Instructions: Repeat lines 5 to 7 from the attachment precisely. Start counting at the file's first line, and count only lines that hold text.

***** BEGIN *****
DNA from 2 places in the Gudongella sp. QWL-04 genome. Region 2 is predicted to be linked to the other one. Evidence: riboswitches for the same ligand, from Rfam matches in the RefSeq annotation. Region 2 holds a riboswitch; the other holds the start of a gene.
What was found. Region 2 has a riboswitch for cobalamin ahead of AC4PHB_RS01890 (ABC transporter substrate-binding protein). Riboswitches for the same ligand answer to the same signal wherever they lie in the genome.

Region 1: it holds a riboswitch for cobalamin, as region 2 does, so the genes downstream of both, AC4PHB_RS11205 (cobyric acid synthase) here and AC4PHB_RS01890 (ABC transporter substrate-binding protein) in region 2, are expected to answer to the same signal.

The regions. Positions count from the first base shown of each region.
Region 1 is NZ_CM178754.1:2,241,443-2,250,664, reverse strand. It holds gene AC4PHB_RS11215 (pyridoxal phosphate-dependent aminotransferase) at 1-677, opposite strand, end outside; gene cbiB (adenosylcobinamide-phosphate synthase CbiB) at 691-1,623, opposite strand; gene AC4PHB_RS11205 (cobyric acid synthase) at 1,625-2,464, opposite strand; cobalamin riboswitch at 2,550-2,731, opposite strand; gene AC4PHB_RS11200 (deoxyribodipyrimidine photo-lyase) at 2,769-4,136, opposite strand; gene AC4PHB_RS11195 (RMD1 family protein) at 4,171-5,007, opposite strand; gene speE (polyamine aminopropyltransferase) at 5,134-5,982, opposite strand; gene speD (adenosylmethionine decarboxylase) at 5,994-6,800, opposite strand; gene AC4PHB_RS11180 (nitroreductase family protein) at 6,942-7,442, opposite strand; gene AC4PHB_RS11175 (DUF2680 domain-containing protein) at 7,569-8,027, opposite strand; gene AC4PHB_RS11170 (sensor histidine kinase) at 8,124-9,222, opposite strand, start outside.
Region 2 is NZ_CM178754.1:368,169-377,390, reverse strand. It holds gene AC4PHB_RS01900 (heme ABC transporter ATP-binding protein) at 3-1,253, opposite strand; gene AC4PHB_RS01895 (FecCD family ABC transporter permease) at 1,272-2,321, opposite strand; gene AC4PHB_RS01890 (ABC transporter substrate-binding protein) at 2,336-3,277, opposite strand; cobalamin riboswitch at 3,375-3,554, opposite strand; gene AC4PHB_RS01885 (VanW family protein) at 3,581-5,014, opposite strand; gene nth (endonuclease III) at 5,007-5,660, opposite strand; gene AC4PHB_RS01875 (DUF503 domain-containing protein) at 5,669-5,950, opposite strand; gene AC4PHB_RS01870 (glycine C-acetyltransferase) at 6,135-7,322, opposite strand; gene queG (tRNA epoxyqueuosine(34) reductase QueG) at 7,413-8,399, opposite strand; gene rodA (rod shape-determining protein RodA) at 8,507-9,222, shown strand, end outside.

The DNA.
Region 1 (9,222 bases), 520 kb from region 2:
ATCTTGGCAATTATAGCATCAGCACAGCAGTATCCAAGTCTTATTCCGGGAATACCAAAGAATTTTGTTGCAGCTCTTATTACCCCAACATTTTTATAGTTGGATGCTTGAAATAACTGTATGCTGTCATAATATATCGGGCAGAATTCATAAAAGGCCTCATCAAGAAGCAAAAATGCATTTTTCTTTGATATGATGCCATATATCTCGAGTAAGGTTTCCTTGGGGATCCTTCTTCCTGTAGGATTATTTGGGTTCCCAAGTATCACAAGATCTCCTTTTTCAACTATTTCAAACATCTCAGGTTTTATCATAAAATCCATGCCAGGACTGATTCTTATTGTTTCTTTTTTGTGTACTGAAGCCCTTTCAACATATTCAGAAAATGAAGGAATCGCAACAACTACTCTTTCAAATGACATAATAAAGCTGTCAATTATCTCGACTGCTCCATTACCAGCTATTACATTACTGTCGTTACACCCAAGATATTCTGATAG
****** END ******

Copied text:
Region 1 is NZ_CM178754.1:2,241,443-2,250,664, reverse strand. It holds gene AC4PHB_RS11215 (pyridoxal phosphate-dependent aminotransferase) at 1-677, opposite strand, end outside; gene cbiB (adenosylcobinamide-phosphate synthase CbiB) at 691-1,623, opposite strand; gene AC4PHB_RS11205 (cobyric acid synthase) at 1,625-2,464, opposite strand; cobalamin riboswitch at 2,550-2,731, opposite strand; gene AC4PHB_RS11200 (deoxyribodipyrimidine photo-lyase) at 2,769-4,136, opposite strand; gene AC4PHB_RS11195 (RMD1 family protein) at 4,171-5,007, opposite strand; gene speE (polyamine aminopropyltransferase) at 5,134-5,982, opposite strand; gene speD (adenosylmethionine decarboxylase) at 5,994-6,800, opposite strand; gene AC4PHB_RS11180 (nitroreductase family protein) at 6,942-7,442, opposite strand; gene AC4PHB_RS11175 (DUF2680 domain-containing protein) at 7,569-8,027, opposite strand; gene AC4PHB_RS11170 (sensor histidine kinase) at 8,124-9,222, opposite strand, start outside.
Region 2 is NZ_CM178754.1:368,169-377,390, reverse strand. It holds gene AC4PHB_RS01900 (heme ABC transporter ATP-binding protein) at 3-1,253, opposite strand; gene AC4PHB_RS01895 (FecCD family ABC transporter permease) at 1,272-2,321, opposite strand; gene AC4PHB_RS01890 (ABC transporter substrate-binding protein) at 2,336-3,277, opposite strand; cobalamin riboswitch at 3,375-3,554, opposite strand; gene AC4PHB_RS01885 (VanW family protein) at 3,581-5,014, opposite strand; gene nth (endonuclease III) at 5,007-5,660, opposite strand; gene AC4PHB_RS01875 (DUF503 domain-containing protein) at 5,669-5,950, opposite strand; gene AC4PHB_RS01870 (glycine C-acetyltransferase) at 6,135-7,322, opposite strand; gene queG (tRNA epoxyqueuosine(34) reductase QueG) at 7,413-8,399, opposite strand; gene rodA (rod shape-determining protein RodA) at 8,507-9,222, shown strand, end outside.

The DNA.